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Swing Music Magazine May-June 1936: Signed by Fats Waller

Swing Music Magazine May-June 1936: Signed by Fats Waller


HIBBS, Leonard, [Ed.]; Fats WALLER [Signed].  

Swing Music. May-June 1936

London: Leonard Hibbs, 1936


8vo., publisher’s stapled wrappers, featuring a black and white photograph of Benny Carter to the upper cover; and record advertisements to the lower; pp. [cover], ii, 53-72, iii, [cover]; as issued, with the previous issue ending on p.52; printed in black and white throughout on newspaper-grade paper; containing additional black and white photographs of famous jazz and swing musicians of the day, including Joe Sanders; a little tender, especially so along the spine, which is beginning to split to the upper and lower portions; with some chips and small closed tears to the lower cover; lightly rubbed and browned, in accordance with age; a little rusted around the staples. Provenance: A previous owner, Eddie Dawes, has begun to complete the subscription form on p. iii by writing his name neatly in green ink.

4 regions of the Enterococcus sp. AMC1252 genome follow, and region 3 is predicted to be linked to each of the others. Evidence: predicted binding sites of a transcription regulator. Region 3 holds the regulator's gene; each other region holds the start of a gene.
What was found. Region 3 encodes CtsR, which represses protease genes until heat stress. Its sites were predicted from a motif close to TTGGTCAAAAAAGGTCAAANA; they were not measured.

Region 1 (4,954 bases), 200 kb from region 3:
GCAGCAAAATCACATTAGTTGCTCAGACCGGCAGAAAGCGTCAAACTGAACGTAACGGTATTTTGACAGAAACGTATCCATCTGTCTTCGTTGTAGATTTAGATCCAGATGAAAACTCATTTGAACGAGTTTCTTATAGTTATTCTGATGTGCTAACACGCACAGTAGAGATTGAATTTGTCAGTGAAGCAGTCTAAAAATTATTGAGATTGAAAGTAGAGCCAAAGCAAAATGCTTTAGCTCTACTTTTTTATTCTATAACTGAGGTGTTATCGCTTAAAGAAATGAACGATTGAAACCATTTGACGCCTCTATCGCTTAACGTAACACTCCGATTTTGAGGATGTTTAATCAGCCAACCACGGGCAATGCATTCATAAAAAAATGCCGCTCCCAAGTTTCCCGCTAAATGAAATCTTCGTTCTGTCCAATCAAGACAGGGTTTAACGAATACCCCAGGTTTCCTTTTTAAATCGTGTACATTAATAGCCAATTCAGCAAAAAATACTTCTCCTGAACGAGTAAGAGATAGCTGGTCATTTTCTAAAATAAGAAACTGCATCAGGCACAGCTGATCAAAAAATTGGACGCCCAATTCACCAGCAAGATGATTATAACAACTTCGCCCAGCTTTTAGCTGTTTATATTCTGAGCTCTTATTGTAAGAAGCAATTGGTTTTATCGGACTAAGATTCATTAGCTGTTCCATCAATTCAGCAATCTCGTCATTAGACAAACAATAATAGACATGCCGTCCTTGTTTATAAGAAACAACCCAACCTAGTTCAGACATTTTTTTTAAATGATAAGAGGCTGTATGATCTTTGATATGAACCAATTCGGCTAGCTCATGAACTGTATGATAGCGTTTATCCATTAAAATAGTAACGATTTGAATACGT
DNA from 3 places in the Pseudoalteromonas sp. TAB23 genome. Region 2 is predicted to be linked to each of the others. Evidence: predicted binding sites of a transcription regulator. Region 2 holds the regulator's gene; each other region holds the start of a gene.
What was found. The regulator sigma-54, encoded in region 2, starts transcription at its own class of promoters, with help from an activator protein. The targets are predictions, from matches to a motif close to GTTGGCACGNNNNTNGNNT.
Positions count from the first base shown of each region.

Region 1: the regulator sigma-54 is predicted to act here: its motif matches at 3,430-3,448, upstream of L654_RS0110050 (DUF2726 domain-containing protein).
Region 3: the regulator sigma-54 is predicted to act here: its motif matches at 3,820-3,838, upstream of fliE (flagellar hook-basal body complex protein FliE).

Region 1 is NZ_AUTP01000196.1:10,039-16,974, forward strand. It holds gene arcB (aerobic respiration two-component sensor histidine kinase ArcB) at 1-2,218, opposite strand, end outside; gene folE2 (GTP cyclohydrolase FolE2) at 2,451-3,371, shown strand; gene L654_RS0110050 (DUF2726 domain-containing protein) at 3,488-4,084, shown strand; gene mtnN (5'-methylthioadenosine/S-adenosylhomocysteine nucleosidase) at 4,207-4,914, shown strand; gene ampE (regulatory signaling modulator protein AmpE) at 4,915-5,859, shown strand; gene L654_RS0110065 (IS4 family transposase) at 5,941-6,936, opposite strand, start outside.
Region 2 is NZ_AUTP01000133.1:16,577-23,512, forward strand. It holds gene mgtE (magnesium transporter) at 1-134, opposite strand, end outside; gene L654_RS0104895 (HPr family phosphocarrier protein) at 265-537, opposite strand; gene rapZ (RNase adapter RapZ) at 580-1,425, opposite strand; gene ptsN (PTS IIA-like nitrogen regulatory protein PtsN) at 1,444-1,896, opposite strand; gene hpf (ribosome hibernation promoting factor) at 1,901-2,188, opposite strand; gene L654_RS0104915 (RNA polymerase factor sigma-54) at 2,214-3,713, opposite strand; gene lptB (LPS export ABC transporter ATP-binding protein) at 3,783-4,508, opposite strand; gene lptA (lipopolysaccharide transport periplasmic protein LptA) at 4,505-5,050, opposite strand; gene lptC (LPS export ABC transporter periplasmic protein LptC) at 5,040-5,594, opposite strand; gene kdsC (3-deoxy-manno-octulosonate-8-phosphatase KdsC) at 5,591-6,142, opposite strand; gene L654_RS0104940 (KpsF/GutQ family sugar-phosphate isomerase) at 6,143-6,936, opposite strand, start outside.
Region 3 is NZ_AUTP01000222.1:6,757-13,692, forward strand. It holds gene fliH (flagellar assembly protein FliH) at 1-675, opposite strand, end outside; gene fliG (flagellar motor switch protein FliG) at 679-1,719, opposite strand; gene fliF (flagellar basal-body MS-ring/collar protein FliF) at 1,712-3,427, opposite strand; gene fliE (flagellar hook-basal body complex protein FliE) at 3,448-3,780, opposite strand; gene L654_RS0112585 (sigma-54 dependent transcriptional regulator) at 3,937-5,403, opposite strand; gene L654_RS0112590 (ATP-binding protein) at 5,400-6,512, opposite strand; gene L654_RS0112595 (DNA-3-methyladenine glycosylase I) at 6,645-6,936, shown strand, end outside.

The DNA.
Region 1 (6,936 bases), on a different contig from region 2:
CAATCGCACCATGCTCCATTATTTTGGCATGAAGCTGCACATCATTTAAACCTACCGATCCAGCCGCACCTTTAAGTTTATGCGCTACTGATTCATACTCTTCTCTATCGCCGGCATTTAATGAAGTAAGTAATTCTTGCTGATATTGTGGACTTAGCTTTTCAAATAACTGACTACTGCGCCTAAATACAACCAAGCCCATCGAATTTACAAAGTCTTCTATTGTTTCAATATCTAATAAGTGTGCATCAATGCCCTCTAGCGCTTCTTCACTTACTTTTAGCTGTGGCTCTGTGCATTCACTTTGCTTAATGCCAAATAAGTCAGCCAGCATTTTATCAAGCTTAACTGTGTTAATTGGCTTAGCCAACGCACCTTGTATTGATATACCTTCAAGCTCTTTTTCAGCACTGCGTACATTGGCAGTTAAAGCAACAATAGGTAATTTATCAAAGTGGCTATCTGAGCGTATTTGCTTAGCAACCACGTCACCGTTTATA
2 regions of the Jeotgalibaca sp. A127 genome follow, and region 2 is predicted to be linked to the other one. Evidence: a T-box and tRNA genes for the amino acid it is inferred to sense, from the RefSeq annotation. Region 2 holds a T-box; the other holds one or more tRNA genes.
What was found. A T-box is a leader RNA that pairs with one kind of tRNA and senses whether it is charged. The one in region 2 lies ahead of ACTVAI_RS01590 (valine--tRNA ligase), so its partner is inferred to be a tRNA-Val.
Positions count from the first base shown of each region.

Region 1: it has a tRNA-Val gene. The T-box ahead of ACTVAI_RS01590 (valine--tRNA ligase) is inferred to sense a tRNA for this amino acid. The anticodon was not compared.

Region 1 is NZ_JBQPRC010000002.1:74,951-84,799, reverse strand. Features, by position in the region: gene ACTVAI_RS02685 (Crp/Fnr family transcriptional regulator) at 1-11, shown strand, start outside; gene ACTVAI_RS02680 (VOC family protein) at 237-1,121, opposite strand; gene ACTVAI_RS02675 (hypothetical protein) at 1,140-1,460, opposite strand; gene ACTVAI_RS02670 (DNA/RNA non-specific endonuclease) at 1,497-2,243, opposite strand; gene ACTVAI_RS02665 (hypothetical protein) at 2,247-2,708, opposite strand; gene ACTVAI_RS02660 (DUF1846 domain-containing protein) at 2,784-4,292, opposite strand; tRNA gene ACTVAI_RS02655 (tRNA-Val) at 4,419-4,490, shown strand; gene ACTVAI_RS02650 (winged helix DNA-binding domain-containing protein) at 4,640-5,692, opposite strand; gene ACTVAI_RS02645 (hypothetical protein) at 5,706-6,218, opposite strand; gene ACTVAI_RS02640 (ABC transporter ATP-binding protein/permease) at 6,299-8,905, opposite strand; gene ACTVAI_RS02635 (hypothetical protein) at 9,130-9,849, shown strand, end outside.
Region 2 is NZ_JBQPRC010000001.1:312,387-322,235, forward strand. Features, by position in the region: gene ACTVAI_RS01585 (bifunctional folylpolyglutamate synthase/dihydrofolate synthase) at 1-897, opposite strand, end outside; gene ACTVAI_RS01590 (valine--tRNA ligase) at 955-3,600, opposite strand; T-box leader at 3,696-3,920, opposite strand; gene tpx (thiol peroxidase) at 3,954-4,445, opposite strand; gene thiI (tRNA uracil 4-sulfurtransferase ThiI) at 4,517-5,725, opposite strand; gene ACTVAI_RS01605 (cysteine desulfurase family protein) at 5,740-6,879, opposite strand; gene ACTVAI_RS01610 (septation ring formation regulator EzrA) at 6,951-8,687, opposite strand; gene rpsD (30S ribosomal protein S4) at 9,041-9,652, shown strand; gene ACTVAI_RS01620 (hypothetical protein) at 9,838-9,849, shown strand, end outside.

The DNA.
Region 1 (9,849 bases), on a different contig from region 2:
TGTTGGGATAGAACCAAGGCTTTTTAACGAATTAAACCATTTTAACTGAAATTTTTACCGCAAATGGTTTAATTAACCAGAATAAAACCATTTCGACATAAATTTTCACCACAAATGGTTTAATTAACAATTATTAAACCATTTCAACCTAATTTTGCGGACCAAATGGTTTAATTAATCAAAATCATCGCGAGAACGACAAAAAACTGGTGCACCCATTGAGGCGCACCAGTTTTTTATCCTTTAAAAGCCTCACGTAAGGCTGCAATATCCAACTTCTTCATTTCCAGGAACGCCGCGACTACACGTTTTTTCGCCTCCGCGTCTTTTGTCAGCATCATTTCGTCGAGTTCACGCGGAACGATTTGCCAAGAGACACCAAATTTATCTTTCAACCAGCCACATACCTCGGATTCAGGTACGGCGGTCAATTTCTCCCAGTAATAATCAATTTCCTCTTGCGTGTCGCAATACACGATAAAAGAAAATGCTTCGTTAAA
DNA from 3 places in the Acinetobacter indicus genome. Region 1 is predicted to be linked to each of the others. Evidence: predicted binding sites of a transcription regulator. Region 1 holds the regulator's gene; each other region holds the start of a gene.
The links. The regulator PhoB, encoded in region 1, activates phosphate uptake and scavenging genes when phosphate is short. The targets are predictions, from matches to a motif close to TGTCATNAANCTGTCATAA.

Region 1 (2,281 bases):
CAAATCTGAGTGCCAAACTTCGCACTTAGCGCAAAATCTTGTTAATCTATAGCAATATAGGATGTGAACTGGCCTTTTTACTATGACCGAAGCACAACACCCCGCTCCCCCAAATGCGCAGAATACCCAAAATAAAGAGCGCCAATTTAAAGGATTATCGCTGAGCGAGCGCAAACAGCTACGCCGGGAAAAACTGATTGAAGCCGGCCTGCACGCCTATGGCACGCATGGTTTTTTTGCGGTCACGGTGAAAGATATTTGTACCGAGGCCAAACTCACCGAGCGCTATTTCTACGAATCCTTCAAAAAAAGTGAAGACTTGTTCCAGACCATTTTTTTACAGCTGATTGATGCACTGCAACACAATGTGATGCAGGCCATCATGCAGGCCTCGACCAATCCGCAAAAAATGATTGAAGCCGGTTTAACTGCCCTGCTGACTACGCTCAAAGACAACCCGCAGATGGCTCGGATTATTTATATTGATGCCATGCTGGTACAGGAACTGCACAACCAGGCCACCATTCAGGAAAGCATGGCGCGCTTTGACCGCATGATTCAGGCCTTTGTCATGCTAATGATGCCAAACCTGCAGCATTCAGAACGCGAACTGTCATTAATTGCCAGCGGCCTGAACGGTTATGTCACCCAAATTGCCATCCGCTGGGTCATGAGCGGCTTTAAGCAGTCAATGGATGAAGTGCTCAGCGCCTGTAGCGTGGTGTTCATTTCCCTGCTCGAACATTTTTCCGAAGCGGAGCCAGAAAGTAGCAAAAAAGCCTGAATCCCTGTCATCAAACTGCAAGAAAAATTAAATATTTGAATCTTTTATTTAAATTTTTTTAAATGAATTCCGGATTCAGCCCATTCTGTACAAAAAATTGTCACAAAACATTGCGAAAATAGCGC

This issue signed by Fats Waller to the top left-hand corner of the front cover, together with the line ‘Do me a favour! Marry me”, taken from a song written by him the previous year. 


Swing Music was a Jazz publication which began issuing in 1935. Printed by the Blackfriars Press and costing 6d., it began as a monthly magazine, with this being the last to be issued as such before the editor, Leonard Hibbs, turned it into a quarterly publication. Hibbs was a writer, music critic and Jazz enthusiast who had previously founded The Gramophone Record, the first issue of which appeared in October 1933. 


Thomas Wright “Fats” Waller was an incredibly popular American Jazz pianist, composer and singer. Perhaps best known for his early swing composition ‘Ain’t Misbehavin’ (later performed and recorded by Louis Armstrong), he produced over 400 songs during the course of his career, but was sadly very young when he passed away, aged just 39, in 1943. It is reported that over 4000 attended his funeral, and his ashes were later scattered over Harlem from an airplane piloted by an unidentified African-American WWI aviator. His signatures, therefore, are seldom found at all. 


Both publication and signature rare indeed. 

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